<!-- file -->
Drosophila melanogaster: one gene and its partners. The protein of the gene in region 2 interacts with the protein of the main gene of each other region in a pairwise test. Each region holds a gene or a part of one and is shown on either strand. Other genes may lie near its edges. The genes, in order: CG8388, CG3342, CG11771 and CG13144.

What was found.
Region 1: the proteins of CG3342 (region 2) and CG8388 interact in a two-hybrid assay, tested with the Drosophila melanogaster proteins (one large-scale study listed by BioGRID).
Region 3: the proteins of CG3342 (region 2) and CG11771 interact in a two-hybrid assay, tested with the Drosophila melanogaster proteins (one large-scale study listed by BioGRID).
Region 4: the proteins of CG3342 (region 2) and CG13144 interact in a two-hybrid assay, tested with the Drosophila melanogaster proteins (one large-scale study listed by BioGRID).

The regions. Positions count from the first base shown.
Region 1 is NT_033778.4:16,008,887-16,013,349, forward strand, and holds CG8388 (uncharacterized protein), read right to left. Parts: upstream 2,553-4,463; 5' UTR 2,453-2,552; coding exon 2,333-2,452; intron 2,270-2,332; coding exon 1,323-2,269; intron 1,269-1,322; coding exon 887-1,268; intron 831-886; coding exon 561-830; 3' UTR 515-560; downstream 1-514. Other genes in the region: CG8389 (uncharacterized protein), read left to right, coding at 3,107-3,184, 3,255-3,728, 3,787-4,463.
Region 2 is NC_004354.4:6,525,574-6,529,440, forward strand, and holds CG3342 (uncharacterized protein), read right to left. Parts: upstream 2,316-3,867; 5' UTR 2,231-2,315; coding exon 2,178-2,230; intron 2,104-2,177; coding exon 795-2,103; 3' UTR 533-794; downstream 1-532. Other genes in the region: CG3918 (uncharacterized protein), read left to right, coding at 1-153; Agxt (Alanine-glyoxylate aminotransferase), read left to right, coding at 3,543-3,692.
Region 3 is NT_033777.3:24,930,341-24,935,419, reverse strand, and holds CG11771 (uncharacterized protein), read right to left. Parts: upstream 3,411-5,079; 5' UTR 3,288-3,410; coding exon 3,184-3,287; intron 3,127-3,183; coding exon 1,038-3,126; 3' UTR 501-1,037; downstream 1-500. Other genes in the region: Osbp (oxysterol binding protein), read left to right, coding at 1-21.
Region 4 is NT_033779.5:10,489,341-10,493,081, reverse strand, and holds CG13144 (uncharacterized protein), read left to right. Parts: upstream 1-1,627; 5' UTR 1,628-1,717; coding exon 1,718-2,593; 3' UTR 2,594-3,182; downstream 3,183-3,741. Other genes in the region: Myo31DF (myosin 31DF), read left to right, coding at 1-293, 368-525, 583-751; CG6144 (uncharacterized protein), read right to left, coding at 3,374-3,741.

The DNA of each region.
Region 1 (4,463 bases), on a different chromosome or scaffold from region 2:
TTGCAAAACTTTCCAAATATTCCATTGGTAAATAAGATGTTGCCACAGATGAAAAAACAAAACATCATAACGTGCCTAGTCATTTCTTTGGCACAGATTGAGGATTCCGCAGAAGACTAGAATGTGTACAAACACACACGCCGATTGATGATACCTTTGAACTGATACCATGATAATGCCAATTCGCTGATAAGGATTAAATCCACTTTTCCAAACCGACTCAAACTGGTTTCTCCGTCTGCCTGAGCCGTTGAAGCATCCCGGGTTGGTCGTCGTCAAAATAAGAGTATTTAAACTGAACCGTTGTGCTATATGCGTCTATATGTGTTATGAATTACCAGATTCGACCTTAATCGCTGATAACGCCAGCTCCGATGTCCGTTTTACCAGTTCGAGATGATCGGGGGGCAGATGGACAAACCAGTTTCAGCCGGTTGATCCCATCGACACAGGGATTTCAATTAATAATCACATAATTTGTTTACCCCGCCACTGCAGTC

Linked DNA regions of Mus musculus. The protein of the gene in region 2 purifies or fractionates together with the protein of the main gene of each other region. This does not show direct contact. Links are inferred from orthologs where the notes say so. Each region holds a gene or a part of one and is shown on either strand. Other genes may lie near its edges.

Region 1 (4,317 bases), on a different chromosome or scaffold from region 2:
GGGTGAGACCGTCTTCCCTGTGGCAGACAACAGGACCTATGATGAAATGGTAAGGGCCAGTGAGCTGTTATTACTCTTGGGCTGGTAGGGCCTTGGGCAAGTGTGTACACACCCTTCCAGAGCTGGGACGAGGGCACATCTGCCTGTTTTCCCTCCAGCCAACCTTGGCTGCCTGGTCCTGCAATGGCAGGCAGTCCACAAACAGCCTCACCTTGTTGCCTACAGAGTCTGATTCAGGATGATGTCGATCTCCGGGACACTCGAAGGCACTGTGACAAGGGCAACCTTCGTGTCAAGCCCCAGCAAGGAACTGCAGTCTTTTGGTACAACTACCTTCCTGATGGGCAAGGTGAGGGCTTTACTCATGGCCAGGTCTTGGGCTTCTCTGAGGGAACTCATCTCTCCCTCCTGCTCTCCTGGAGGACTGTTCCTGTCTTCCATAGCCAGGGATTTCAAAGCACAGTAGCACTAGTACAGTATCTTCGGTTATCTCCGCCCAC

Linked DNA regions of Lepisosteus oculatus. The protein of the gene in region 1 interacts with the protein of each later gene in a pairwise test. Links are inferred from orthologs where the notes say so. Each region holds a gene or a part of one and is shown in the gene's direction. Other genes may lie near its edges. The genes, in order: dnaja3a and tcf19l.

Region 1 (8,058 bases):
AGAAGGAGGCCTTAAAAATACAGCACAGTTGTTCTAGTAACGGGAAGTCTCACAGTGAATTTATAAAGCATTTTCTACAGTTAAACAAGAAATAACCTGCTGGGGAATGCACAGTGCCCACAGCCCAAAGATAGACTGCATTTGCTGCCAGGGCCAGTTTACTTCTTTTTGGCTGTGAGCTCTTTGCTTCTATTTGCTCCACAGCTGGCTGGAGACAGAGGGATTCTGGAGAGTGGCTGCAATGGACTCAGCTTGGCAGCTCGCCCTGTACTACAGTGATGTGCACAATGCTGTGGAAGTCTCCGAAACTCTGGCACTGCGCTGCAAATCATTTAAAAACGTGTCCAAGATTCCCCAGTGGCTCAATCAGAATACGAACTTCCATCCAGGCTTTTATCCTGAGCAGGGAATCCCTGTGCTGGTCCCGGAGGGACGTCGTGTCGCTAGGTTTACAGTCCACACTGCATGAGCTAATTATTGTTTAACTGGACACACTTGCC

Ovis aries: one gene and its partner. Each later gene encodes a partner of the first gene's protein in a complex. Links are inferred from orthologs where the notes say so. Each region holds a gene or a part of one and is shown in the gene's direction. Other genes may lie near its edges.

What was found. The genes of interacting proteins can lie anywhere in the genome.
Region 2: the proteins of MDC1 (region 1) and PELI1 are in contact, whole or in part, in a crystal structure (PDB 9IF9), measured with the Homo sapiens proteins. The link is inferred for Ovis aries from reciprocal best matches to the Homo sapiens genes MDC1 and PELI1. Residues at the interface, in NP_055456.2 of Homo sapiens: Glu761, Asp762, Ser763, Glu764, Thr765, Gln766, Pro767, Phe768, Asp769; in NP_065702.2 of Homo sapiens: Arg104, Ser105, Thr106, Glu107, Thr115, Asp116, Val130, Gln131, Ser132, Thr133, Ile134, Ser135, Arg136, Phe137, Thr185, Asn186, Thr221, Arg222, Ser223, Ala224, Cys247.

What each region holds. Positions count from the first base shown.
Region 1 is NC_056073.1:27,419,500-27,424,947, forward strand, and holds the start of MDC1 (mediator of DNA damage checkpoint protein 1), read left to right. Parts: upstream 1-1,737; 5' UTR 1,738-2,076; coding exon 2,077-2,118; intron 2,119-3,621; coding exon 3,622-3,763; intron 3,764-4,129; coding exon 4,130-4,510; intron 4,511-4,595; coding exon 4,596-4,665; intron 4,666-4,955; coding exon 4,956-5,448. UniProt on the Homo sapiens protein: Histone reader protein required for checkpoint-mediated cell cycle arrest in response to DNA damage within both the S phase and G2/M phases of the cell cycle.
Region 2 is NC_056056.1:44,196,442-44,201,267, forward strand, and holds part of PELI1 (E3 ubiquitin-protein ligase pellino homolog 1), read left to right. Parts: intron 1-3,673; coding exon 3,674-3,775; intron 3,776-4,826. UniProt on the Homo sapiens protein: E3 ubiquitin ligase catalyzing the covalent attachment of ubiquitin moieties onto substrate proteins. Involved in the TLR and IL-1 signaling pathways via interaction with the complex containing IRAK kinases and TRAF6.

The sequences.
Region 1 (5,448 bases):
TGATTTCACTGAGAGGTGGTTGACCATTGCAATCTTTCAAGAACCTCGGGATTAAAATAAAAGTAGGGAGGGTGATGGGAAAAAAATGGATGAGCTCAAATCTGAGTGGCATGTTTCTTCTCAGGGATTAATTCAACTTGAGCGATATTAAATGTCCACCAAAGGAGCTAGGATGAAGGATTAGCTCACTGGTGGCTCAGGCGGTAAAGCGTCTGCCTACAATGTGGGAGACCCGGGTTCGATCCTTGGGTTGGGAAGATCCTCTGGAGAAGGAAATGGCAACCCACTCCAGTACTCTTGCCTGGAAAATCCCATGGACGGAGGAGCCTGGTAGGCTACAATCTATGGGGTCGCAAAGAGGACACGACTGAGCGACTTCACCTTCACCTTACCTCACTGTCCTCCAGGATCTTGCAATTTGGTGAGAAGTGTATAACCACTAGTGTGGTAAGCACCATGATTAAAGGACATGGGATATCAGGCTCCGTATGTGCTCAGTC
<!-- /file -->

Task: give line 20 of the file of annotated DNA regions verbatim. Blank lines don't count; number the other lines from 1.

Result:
Ovis aries: one gene and its partner. Each later gene encodes a partner of the first gene's protein in a complex. Links are inferred from orthologs where the notes say so. Each region holds a gene or a part of one and is shown in the gene's direction. Other genes may lie near its edges.